Ulku Rowe Is the First Google Employee to Beat the Company in Court Over Sexist Discrimination

In a statement, Google spokesperson Courtenay Mencini focused on the company’s win in beating one of Rowe’s claims. “We are pleased that the jury unanimously found that Ms. Rowe has been paid and leveled fairly from the time she was hired to date, and that she was not subsequently denied any promotions,” she wrote, citing the jury’s decision not to award back pay as evidence that it agreed with Google’s leveling decision. “Fairness is absolutely critical to us and we strongly believe in the equity of our leveling and compensation processes.”

Greene disagrees with the idea that the verdict implied Google had fairly leveled Rowe. The jury found that Google treated Rowe less well because of her gender, she points out, and under-leveling was one of the ways Rowe and her attorneys alleged unfair treatment.

Mencini says Google disagrees with the jury’s finding that it discriminated and retaliated against Rowe. “We prohibit retaliation in the workplace and publicly share our very clear policy,” Mencini wrote. She did not comment on whether Google plans to appeal.

Claire Stapleton, one of the organizers of the 2018 walkout, is celebrating Rowe’s victory while acknowledging the burden of speaking out. Stapleton left Google after she says the company demoted her in retaliation for her work on the walkout and other acts of employee resistance, claims that Google has denied. “Anyone who’s tried to make things fairer knows that typically when you make a complaint, you become a problem,” Stapleton says. “Let Ulku’s righteous victory be a clear message to workers at every level: The fight is worth it.”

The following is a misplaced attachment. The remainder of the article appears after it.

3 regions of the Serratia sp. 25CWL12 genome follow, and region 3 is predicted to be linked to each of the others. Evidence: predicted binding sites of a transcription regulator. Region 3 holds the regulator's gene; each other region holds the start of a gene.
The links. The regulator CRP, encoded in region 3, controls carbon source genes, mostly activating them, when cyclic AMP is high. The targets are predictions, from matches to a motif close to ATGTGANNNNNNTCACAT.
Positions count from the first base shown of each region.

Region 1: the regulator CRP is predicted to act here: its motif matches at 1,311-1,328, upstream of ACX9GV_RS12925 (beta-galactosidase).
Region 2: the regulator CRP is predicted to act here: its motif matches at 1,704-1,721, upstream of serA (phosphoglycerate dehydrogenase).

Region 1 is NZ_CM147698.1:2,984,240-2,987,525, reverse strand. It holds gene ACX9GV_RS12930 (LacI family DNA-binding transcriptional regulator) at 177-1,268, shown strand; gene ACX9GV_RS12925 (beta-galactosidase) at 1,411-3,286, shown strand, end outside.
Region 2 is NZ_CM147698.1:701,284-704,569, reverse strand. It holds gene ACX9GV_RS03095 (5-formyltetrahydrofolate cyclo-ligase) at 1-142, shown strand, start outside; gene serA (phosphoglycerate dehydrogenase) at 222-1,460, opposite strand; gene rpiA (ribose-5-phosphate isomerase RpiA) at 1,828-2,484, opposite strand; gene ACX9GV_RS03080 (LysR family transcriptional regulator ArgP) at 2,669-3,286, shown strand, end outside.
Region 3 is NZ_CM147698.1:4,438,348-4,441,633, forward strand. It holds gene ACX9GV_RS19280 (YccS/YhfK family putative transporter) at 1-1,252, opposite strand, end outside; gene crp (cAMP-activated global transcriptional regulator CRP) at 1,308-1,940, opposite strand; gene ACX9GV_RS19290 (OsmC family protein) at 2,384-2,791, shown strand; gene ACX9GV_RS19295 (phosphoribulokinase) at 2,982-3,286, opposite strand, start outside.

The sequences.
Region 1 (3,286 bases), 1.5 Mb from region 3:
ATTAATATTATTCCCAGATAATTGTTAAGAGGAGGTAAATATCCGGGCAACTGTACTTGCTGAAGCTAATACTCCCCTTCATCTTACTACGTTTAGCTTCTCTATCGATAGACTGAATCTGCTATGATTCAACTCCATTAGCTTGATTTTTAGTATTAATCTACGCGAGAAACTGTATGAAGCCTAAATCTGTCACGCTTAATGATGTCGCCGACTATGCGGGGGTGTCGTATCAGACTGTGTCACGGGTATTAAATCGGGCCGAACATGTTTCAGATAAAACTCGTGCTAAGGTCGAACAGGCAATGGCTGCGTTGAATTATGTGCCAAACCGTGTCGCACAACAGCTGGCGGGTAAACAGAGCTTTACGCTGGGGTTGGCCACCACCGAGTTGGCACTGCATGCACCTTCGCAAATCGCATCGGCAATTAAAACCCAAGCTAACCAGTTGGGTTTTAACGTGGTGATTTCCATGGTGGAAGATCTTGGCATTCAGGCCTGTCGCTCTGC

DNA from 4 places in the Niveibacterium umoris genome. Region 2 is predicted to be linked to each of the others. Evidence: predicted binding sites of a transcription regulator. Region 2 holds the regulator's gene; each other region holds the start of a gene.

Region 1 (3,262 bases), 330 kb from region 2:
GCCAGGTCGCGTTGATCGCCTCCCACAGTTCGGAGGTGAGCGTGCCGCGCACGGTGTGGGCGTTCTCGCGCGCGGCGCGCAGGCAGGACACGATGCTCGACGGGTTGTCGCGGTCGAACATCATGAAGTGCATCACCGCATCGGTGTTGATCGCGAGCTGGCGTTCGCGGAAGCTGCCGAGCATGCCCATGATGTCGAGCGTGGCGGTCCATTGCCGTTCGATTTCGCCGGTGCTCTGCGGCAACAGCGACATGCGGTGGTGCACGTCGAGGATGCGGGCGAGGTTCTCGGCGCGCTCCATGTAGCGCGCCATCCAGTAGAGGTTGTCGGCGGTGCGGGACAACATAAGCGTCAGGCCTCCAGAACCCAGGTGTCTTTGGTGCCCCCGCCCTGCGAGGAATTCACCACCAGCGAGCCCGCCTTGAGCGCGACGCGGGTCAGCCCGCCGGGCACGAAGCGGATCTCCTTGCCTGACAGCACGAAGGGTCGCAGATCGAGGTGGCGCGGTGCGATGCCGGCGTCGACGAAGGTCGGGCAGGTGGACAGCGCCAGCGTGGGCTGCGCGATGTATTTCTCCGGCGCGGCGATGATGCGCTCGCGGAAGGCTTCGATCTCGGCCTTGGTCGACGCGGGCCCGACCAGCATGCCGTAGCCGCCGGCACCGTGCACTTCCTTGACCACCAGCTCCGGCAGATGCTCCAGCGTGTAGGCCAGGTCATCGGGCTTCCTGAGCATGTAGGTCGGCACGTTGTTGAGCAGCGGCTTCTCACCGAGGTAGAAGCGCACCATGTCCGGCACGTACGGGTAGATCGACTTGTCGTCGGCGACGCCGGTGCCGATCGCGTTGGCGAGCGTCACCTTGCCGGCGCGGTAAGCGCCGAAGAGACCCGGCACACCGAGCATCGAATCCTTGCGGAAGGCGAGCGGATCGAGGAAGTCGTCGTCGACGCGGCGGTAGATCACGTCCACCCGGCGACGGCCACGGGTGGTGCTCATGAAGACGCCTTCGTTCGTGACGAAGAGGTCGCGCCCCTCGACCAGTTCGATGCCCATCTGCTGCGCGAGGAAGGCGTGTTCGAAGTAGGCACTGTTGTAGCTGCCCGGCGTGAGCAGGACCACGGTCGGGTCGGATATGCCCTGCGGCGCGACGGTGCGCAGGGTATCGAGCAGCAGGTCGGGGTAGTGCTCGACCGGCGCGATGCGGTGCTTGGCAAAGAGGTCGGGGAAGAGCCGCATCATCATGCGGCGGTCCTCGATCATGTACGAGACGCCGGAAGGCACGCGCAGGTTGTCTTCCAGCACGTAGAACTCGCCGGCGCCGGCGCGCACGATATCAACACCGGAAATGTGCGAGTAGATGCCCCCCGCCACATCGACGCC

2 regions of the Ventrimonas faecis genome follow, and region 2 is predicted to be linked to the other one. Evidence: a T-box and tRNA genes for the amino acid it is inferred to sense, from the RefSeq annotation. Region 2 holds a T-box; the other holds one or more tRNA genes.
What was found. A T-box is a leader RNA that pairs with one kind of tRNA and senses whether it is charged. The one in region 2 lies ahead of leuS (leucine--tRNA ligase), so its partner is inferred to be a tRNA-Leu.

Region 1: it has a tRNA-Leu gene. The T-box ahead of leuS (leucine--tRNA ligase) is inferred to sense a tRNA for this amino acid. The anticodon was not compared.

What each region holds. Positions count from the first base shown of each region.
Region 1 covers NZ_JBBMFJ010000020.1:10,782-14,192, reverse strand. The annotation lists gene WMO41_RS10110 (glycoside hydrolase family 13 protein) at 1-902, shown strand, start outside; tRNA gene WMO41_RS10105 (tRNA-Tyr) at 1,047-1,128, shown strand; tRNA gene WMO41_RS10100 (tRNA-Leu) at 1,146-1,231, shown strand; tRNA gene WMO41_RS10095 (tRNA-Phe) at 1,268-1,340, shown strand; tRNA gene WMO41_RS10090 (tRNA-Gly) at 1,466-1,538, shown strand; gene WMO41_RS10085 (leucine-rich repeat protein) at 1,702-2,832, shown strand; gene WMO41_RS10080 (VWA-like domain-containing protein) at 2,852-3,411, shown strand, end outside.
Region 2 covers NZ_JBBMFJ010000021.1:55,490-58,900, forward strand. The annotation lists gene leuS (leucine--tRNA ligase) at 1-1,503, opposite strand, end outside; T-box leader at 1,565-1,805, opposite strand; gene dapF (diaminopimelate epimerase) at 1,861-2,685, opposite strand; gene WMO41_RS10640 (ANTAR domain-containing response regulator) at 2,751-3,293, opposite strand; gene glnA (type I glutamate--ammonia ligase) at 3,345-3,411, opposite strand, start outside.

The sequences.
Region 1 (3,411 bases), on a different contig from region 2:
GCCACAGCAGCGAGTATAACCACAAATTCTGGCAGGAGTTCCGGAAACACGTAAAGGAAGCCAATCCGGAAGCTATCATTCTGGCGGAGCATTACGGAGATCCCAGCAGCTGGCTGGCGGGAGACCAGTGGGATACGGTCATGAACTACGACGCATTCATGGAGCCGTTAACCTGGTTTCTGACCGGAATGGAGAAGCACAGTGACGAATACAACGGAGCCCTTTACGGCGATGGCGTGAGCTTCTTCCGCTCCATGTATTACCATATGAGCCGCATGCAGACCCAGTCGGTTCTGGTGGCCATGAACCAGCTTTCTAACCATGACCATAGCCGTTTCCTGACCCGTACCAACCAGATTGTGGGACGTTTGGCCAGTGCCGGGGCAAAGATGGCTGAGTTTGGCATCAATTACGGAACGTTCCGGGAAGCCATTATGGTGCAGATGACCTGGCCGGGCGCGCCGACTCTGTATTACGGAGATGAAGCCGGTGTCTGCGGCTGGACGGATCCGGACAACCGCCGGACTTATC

Rowe says her case pressed on her like a weight over the four years it dragged on. “You go to work every day and put in 100 percent as a professional woman and an executive, but there is this big elephant in the room overshadowing everything that you do, affecting every relationship.” She says she drew strength from other women inside and outside Google, including members of the New York City chapter of the company’s women’s affinity group, which she coleads. “It was both uplifting and sad to hear from so many women who shared their personal stories [of discrimination],” she says.

Rowe says she decided to bring her case after exhausting Google’s internal channels. The company conducted two internal investigations, which Mencini called “thorough,” but found no evidence of discrimination or retaliation. At trial, however, Rowe’s lawyers were able to present evidence that was excluded from Google’s investigations, for example, by hearing testimony from three of Rowe’s male colleagues that Greene says wasn’t included in the company’s second internal investigation.

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